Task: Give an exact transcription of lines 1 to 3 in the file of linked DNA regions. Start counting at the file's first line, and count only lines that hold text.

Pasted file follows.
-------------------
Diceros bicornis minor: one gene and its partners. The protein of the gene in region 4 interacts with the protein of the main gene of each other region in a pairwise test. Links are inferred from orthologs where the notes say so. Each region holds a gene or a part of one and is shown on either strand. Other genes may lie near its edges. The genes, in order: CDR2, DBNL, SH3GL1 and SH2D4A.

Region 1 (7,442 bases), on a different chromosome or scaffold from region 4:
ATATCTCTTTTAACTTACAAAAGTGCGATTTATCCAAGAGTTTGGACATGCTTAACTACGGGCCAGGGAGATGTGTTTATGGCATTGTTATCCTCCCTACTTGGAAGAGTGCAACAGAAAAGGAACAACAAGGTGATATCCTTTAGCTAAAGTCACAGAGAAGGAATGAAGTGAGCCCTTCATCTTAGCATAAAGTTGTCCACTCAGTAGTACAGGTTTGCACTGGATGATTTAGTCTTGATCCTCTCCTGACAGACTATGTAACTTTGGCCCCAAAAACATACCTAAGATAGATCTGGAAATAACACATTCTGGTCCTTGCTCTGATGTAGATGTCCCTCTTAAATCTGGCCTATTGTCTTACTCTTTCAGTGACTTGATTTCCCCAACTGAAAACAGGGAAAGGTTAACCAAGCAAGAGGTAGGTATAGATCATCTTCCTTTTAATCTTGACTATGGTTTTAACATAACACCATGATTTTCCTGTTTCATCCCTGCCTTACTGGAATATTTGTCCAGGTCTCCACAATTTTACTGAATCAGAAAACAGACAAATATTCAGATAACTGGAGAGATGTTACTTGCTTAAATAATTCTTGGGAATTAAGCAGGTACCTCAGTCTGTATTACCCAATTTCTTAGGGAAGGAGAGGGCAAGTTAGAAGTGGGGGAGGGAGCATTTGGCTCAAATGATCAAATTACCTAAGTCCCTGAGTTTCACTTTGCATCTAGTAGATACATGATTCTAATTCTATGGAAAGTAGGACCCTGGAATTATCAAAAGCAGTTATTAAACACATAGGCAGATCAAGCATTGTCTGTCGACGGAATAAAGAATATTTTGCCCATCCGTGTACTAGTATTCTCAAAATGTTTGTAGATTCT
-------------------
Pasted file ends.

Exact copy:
Diceros bicornis minor: one gene and its partners. The protein of the gene in region 4 interacts with the protein of the main gene of each other region in a pairwise test. Links are inferred from orthologs where the notes say so. Each region holds a gene or a part of one and is shown on either strand. Other genes may lie near its edges. The genes, in order: CDR2, DBNL, SH3GL1 and SH2D4A.

Region 1 (7,442 bases), on a different chromosome or scaffold from region 4:
ATATCTCTTTTAACTTACAAAAGTGCGATTTATCCAAGAGTTTGGACATGCTTAACTACGGGCCAGGGAGATGTGTTTATGGCATTGTTATCCTCCCTACTTGGAAGAGTGCAACAGAAAAGGAACAACAAGGTGATATCCTTTAGCTAAAGTCACAGAGAAGGAATGAAGTGAGCCCTTCATCTTAGCATAAAGTTGTCCACTCAGTAGTACAGGTTTGCACTGGATGATTTAGTCTTGATCCTCTCCTGACAGACTATGTAACTTTGGCCCCAAAAACATACCTAAGATAGATCTGGAAATAACACATTCTGGTCCTTGCTCTGATGTAGATGTCCCTCTTAAATCTGGCCTATTGTCTTACTCTTTCAGTGACTTGATTTCCCCAACTGAAAACAGGGAAAGGTTAACCAAGCAAGAGGTAGGTATAGATCATCTTCCTTTTAATCTTGACTATGGTTTTAACATAACACCATGATTTTCCTGTTTCATCCCTGCCTTACTGGAATATTTGTCCAGGTCTCCACAATTTTACTGAATCAGAAAACAGACAAATATTCAGATAACTGGAGAGATGTTACTTGCTTAAATAATTCTTGGGAATTAAGCAGGTACCTCAGTCTGTATTACCCAATTTCTTAGGGAAGGAGAGGGCAAGTTAGAAGTGGGGGAGGGAGCATTTGGCTCAAATGATCAAATTACCTAAGTCCCTGAGTTTCACTTTGCATCTAGTAGATACATGATTCTAATTCTATGGAAAGTAGGACCCTGGAATTATCAAAAGCAGTTATTAAACACATAGGCAGATCAAGCATTGTCTGTCGACGGAATAAAGAATATTTTGCCCATCCGTGTACTAGTATTCTCAAAATGTTTGTAGATTCT